Friday, June 11, 2010

A bit of history about watercolor

Did you know that watercolor painting goes back to the caveman?  He mixed blackened charcoal with water to draw on the cave walls.    I’m headed up to Petoskey, Michigan, actually to Bay View which is a Methodist Chautauqua.  I’m one of two Artists in Residence at the Terrace Inn there and on Wednesday I have to give a talk and demonstration.  I’m going to talk about the history of watercolor and thanks to a bit of my own research and that of a good friend, Sandy Meyer, I think I can pull it off.  I’ll also do a demonstration of the watercolor monoprint process I use because it’s something anyone can do.

But more on the history;  modern use of watercolor began in England in the late 1700s.  Until 1766 watercolors were basically pigments mixed with water-soluble gum and had been sold as dry lumps which had to be grated, then mixed with water.  William Reeves found that honey mixed with gum arabic would stop cakes from crumbling apart and allow them to be molded into regular shapes.  His brother, a metalworker, made molds and in 1766 Reeves and Son opened a company supplying the army and East India Trade Company with the first watercolor paint boxes.

In 1832 Henry Newton and chemist William Winsor added glycerin to the pigment which kept it moist.  Now watercolor no longer needed to be rubbed with water to loosen the pigment but could be used straight from the pan.  Then in 1841 the first collapsible tube was made.  By 1846 Winsor and Newton took off with the idea and started selling all their artists paints (oils included) in tubes.

Interest in watercolor grew rapidly here in the United States and in England.  Many American artists were influenced the the British artists who came to the United States to record its natural wonders and beauty.  By the late 1800s American had inherited from the British a mature technique with unique properties but what they did with it was pure Yankee Ingenuity.  American watercolors exploded in all directions.  Between 1870 and the 1920s some of the most important American artists were using watercolors:  Thomas Eakins and Winslow Homer, James Abbott McNeil Whistler and John Singer Sargent.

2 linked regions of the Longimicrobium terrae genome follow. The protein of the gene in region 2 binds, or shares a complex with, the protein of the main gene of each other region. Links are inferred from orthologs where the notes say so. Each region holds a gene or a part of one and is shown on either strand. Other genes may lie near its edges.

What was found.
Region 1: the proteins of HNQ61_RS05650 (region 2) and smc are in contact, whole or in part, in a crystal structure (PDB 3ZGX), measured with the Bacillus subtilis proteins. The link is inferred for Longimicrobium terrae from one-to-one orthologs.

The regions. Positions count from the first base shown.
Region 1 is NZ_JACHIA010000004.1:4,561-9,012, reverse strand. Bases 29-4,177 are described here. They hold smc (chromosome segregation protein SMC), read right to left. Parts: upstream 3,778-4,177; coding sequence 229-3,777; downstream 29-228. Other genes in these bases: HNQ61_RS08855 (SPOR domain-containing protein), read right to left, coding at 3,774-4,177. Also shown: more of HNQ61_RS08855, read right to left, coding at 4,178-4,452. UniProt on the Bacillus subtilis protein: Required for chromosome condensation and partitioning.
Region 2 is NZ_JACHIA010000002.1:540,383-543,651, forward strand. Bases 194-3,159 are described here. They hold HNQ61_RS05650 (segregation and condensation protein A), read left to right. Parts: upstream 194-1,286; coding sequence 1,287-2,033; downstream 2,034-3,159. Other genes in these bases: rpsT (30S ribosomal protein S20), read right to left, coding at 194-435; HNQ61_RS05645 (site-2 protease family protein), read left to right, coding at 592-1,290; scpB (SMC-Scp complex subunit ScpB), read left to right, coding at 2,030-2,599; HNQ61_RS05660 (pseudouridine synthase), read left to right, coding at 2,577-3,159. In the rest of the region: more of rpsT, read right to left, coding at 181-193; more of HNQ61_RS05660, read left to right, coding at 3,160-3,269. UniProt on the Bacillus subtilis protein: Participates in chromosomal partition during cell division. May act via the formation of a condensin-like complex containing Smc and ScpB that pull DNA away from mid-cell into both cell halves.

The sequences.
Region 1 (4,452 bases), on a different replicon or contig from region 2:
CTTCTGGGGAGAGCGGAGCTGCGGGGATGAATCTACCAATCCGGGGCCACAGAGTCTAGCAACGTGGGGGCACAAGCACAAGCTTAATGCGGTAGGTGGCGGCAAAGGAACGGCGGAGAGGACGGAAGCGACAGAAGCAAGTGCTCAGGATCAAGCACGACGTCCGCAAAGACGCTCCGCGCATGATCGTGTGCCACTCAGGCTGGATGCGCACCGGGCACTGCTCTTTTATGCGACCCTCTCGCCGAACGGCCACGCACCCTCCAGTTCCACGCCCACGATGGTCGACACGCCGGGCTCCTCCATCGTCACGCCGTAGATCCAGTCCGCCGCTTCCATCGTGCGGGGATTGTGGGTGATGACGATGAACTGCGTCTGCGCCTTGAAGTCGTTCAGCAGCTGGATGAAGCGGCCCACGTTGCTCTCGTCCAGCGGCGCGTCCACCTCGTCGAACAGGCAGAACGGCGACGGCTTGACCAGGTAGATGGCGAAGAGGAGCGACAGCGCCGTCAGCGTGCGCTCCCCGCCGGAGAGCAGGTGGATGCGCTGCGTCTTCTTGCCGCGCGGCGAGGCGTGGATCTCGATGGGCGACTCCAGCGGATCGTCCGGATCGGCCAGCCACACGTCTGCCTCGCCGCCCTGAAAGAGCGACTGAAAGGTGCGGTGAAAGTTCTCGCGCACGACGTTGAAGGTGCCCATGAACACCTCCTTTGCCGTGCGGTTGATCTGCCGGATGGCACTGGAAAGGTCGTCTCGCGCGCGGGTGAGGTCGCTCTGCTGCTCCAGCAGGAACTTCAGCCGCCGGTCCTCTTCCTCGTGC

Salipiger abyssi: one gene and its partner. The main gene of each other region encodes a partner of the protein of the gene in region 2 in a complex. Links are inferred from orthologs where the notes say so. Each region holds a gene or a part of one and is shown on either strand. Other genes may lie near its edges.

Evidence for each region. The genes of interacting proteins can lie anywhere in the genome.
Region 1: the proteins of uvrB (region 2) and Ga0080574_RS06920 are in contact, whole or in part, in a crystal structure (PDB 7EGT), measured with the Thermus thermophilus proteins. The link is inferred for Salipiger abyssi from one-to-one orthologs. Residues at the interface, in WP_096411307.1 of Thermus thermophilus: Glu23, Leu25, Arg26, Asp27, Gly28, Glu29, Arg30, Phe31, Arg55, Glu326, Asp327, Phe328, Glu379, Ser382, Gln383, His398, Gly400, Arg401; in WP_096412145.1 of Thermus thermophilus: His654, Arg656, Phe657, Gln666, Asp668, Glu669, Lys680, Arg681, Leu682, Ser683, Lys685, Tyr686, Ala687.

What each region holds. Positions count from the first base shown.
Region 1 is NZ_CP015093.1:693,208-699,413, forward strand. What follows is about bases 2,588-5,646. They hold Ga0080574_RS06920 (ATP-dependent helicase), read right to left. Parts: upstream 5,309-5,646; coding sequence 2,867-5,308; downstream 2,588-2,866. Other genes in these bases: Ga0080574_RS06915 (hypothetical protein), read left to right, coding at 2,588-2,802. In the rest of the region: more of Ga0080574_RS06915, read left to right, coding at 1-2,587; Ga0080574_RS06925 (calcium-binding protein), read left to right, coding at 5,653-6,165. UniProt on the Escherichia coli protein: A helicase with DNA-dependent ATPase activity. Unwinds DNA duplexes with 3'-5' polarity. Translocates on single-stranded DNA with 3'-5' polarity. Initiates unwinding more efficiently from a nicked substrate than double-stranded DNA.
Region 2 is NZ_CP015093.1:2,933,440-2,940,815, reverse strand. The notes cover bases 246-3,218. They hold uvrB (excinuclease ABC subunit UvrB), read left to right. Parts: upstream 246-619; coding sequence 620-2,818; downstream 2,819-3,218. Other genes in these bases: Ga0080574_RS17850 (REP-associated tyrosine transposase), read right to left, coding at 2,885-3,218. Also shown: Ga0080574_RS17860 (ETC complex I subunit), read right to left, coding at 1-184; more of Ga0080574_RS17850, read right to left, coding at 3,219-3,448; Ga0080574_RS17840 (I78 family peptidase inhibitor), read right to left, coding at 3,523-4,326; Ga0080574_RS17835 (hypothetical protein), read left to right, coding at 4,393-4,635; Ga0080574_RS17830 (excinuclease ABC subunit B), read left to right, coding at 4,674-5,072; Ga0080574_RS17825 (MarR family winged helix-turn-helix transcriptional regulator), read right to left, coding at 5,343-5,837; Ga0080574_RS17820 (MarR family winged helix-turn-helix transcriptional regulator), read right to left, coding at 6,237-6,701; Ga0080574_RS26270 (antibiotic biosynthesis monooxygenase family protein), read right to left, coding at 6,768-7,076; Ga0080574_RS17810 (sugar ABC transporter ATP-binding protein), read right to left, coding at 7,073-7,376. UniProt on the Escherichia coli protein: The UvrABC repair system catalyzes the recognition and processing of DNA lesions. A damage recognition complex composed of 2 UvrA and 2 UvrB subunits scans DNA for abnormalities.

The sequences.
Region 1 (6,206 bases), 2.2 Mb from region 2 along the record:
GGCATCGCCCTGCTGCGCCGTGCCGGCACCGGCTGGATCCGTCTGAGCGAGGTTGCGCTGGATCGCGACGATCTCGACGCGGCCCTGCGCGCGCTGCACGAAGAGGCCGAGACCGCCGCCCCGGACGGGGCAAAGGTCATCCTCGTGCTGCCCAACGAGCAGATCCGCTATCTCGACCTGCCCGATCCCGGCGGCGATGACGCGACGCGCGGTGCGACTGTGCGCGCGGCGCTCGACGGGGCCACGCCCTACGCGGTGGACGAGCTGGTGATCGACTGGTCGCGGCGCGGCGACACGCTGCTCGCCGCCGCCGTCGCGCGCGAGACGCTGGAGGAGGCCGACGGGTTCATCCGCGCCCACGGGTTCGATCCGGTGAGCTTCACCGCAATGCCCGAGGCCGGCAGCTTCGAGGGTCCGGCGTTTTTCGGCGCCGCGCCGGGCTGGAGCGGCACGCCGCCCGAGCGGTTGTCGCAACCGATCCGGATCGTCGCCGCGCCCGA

Today there are more artists using watercolor than any other medium, even though it is believed to be the most challenging medium.  It’s advantages:  it’s instantly ready to be used, easily cleaned up with water when done and there are no chemical hazards involved with it… an ideal medium.

Here’s another of my watercolor monoprints and if you’re interested, I’ve posted several on my website that are available and affordable.  Here’s a link,

Blue Bottle Club


Diahn said...

How interesting, Helen! Thanks for educating us a bit - I love that kind of thing!

Hope your lecture goes super well on Wednesday...wish I could be there!

Joan said...

Have fun in Michigan!!! Thanks for the history lesson...I learned a lot. I like this monoprint of the bottles...good color and composition!!!

bed frame said...

Very interesting topic Helen. I am a fun of water colored paintings. After reading your article about the history of water color. I am now a diehard fun of water colored paintings. I love it more.

Carrie H. said...

Hi Helen. I really was liking those watercolor mono prints. What have you been working on in July, other than grand babies?!